The billionaire philanthropist Sir Paul Getty, one of the greatest modern benefactors of British arts, died yesterday aged 70 from a recurrent chest infection.
Born into a very wealthy American oil family, Sir Paul fell in love with the British way of life and poured his wealth into its culture and cricket, his great passions.
His donations, which totalled £120m, helped the National Gallery to buy masterpieces by Caravaggio and Poussin. He also helped fund the building of the Mound stand at Lord's cricket ground in London.
Government ministers and some of Britain's best-known cricket fans were among those who paid tribute to the reclusive philanthropist yesterday.
John Major, the former prime minister and cricket aficionado, described Sir Paul as a "truly remarkable man whom I was privileged to know as a friend". Sir Mick Jagger described Sir Paul as "a quirky and very generous man".
Sir Paul was knighted in 1986 for services to charity but was only allowed to use the title "Sir" after he took British citizenship.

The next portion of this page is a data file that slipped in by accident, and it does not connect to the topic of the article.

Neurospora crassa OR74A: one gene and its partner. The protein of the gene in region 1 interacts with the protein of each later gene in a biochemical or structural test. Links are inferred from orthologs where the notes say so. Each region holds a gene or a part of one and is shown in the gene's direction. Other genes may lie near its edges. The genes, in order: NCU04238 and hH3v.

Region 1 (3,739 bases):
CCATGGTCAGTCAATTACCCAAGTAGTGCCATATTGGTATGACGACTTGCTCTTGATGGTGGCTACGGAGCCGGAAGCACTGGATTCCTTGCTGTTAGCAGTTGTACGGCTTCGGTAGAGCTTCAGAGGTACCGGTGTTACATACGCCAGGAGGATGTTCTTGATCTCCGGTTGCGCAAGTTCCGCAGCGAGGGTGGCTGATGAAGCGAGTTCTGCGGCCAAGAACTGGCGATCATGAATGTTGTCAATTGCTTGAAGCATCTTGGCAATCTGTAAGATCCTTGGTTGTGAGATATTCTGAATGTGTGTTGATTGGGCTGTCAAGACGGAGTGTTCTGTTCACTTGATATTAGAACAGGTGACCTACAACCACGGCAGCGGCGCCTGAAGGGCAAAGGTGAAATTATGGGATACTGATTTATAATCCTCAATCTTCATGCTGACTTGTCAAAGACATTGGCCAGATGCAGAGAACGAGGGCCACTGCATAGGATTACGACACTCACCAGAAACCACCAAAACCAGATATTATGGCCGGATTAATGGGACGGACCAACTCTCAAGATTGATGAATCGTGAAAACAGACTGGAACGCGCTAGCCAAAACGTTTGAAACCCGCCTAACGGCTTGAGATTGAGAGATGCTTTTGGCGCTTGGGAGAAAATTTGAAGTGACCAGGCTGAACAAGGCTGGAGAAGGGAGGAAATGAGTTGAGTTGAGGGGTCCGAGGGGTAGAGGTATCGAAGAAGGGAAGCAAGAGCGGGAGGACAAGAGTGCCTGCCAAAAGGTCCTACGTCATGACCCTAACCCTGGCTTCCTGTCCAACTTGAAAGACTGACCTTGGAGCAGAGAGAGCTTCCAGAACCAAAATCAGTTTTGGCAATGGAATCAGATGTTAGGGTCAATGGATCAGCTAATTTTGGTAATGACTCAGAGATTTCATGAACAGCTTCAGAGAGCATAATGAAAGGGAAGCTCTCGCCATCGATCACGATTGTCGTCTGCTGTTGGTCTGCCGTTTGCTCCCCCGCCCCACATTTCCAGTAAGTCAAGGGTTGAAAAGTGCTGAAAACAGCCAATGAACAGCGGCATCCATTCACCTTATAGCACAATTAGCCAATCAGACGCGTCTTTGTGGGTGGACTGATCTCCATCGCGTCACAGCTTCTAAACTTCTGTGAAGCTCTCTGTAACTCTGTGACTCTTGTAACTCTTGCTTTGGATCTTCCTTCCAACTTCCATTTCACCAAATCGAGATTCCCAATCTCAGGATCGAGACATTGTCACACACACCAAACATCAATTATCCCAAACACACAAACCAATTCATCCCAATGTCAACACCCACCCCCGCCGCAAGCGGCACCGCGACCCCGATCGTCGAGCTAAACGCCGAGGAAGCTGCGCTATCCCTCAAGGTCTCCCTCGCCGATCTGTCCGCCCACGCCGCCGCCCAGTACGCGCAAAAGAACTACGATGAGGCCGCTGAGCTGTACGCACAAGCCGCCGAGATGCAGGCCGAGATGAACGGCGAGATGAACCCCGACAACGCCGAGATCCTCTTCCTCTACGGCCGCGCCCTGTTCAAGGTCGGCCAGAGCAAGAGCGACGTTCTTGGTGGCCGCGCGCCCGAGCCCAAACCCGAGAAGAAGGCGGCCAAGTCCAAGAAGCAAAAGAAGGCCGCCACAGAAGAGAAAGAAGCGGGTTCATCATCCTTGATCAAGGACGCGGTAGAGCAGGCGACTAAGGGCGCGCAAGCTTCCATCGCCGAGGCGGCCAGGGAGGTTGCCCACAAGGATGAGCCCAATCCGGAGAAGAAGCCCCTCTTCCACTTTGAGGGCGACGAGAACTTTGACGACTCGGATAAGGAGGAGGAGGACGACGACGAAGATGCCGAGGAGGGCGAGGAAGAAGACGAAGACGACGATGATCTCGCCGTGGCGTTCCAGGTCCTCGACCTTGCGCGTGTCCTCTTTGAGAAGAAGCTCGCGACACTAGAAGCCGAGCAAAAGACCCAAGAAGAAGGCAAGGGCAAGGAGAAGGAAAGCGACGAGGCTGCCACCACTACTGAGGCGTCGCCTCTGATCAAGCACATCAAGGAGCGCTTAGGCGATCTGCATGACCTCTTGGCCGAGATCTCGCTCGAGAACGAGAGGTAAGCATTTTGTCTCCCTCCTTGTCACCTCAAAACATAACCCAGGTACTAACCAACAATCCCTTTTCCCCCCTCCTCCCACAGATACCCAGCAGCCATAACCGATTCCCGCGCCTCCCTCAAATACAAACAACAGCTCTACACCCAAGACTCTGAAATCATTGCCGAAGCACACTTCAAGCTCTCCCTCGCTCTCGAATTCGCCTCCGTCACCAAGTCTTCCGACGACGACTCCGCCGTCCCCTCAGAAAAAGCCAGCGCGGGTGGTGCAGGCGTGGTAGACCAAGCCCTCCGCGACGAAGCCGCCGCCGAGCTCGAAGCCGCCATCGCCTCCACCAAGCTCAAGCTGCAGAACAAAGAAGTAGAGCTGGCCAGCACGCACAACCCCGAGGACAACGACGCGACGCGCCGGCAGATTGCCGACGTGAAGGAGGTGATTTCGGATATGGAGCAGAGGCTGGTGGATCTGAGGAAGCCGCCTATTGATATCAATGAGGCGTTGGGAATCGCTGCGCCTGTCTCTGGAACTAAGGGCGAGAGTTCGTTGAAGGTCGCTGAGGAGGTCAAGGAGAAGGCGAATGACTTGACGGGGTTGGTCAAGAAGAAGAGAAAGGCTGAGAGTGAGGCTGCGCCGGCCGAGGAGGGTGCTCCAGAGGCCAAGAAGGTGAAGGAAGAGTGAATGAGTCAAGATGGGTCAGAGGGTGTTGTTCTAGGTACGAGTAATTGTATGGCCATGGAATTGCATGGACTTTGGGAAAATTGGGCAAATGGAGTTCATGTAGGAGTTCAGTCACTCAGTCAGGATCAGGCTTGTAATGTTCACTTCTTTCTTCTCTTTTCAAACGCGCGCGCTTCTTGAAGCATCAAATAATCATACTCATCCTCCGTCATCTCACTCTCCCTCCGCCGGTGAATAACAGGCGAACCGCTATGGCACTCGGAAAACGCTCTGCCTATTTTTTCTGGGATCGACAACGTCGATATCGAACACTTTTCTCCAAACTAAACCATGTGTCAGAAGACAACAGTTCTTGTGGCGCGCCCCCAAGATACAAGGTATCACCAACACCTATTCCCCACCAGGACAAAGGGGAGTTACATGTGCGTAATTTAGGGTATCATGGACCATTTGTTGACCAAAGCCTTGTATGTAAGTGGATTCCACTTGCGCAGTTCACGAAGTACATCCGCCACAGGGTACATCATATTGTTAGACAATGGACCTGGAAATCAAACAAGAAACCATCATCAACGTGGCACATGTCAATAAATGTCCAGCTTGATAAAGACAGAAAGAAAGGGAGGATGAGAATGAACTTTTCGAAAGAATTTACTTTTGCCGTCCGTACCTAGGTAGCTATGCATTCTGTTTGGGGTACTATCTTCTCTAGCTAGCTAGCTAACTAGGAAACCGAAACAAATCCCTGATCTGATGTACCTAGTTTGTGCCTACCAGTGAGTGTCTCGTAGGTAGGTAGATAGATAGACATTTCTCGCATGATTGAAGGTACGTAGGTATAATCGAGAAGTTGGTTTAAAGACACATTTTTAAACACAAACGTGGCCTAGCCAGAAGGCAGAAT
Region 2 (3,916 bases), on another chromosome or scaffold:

One of his best-known donations was a gift of £1m that allowed Canova's Three Graces to remain in Britain. He was also the British Film Institute's biggest financial supporter, giving between £40m and £50m over 20 years. The National Gallery received a further £50m.
Sir Paul once said: "As long as I have money, I will give it away."
Tessa Jowell, the Culture Secretary, paid tribute yesterday to Sir Paul's "stupendous" contribution to the arts. "Anyone who loves art and sport and believes that they should be enjoyed by everyone will be greatly saddened by Sir Paul's death," she said.
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